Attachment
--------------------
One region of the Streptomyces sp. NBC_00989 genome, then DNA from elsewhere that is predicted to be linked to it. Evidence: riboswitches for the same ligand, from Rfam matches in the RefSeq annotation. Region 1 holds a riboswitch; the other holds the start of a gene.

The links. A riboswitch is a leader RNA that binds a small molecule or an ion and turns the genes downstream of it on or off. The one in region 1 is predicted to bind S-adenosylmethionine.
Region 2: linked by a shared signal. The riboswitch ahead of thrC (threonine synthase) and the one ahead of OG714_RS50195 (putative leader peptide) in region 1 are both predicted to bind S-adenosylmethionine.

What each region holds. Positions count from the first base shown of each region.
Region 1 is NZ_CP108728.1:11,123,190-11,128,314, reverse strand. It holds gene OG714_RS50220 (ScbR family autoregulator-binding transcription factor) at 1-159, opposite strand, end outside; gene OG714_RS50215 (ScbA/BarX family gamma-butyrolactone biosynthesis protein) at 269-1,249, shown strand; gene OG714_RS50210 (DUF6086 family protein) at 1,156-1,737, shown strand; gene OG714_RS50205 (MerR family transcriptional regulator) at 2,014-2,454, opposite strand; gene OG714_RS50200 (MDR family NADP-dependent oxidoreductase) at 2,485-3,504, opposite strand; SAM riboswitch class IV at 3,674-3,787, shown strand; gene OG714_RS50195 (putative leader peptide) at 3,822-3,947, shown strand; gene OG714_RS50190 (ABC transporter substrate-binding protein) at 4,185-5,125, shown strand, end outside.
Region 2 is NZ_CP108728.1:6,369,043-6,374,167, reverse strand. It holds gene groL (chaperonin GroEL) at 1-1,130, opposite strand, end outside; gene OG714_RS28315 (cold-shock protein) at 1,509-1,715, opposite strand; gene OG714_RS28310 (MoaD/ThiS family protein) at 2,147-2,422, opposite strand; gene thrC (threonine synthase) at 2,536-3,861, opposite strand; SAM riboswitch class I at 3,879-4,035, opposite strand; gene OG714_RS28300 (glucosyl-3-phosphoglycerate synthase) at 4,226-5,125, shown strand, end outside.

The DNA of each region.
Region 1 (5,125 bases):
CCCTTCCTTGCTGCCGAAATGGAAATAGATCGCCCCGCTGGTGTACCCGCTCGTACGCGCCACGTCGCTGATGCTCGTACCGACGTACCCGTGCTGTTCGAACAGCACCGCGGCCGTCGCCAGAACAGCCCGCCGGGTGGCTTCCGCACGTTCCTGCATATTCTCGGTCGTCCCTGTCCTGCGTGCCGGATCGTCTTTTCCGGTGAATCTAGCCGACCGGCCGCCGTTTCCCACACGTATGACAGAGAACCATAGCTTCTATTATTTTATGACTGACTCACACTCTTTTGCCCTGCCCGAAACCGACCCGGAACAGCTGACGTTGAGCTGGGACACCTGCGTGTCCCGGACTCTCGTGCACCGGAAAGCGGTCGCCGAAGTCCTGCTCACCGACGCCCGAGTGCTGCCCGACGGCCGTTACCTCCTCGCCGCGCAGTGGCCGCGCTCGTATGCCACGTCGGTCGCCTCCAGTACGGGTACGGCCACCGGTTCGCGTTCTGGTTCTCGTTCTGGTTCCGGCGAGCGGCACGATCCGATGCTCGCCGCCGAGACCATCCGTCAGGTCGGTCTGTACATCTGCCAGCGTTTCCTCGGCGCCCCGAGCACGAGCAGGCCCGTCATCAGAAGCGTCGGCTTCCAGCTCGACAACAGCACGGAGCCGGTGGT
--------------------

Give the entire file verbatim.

One region of the Streptomyces sp. NBC_00989 genome, then DNA from elsewhere that is predicted to be linked to it. Evidence: riboswitches for the same ligand, from Rfam matches in the RefSeq annotation. Region 1 holds a riboswitch; the other holds the start of a gene.

The links. A riboswitch is a leader RNA that binds a small molecule or an ion and turns the genes downstream of it on or off. The one in region 1 is predicted to bind S-adenosylmethionine.
Region 2: linked by a shared signal. The riboswitch ahead of thrC (threonine synthase) and the one ahead of OG714_RS50195 (putative leader peptide) in region 1 are both predicted to bind S-adenosylmethionine.

What each region holds. Positions count from the first base shown of each region.
Region 1 is NZ_CP108728.1:11,123,190-11,128,314, reverse strand. It holds gene OG714_RS50220 (ScbR family autoregulator-binding transcription factor) at 1-159, opposite strand, end outside; gene OG714_RS50215 (ScbA/BarX family gamma-butyrolactone biosynthesis protein) at 269-1,249, shown strand; gene OG714_RS50210 (DUF6086 family protein) at 1,156-1,737, shown strand; gene OG714_RS50205 (MerR family transcriptional regulator) at 2,014-2,454, opposite strand; gene OG714_RS50200 (MDR family NADP-dependent oxidoreductase) at 2,485-3,504, opposite strand; SAM riboswitch class IV at 3,674-3,787, shown strand; gene OG714_RS50195 (putative leader peptide) at 3,822-3,947, shown strand; gene OG714_RS50190 (ABC transporter substrate-binding protein) at 4,185-5,125, shown strand, end outside.
Region 2 is NZ_CP108728.1:6,369,043-6,374,167, reverse strand. It holds gene groL (chaperonin GroEL) at 1-1,130, opposite strand, end outside; gene OG714_RS28315 (cold-shock protein) at 1,509-1,715, opposite strand; gene OG714_RS28310 (MoaD/ThiS family protein) at 2,147-2,422, opposite strand; gene thrC (threonine synthase) at 2,536-3,861, opposite strand; SAM riboswitch class I at 3,879-4,035, opposite strand; gene OG714_RS28300 (glucosyl-3-phosphoglycerate synthase) at 4,226-5,125, shown strand, end outside.

The DNA of each region.
Region 1 (5,125 bases):
CCCTTCCTTGCTGCCGAAATGGAAATAGATCGCCCCGCTGGTGTACCCGCTCGTACGCGCCACGTCGCTGATGCTCGTACCGACGTACCCGTGCTGTTCGAACAGCACCGCGGCCGTCGCCAGAACAGCCCGCCGGGTGGCTTCCGCACGTTCCTGCATATTCTCGGTCGTCCCTGTCCTGCGTGCCGGATCGTCTTTTCCGGTGAATCTAGCCGACCGGCCGCCGTTTCCCACACGTATGACAGAGAACCATAGCTTCTATTATTTTATGACTGACTCACACTCTTTTGCCCTGCCCGAAACCGACCCGGAACAGCTGACGTTGAGCTGGGACACCTGCGTGTCCCGGACTCTCGTGCACCGGAAAGCGGTCGCCGAAGTCCTGCTCACCGACGCCCGAGTGCTGCCCGACGGCCGTTACCTCCTCGCCGCGCAGTGGCCGCGCTCGTATGCCACGTCGGTCGCCTCCAGTACGGGTACGGCCACCGGTTCGCGTTCTGGTTCTCGTTCTGGTTCCGGCGAGCGGCACGATCCGATGCTCGCCGCCGAGACCATCCGTCAGGTCGGTCTGTACATCTGCCAGCGTTTCCTCGGCGCCCCGAGCACGAGCAGGCCCGTCATCAGAAGCGTCGGCTTCCAGCTCGACAACAGCACGGAGCCGGTGGT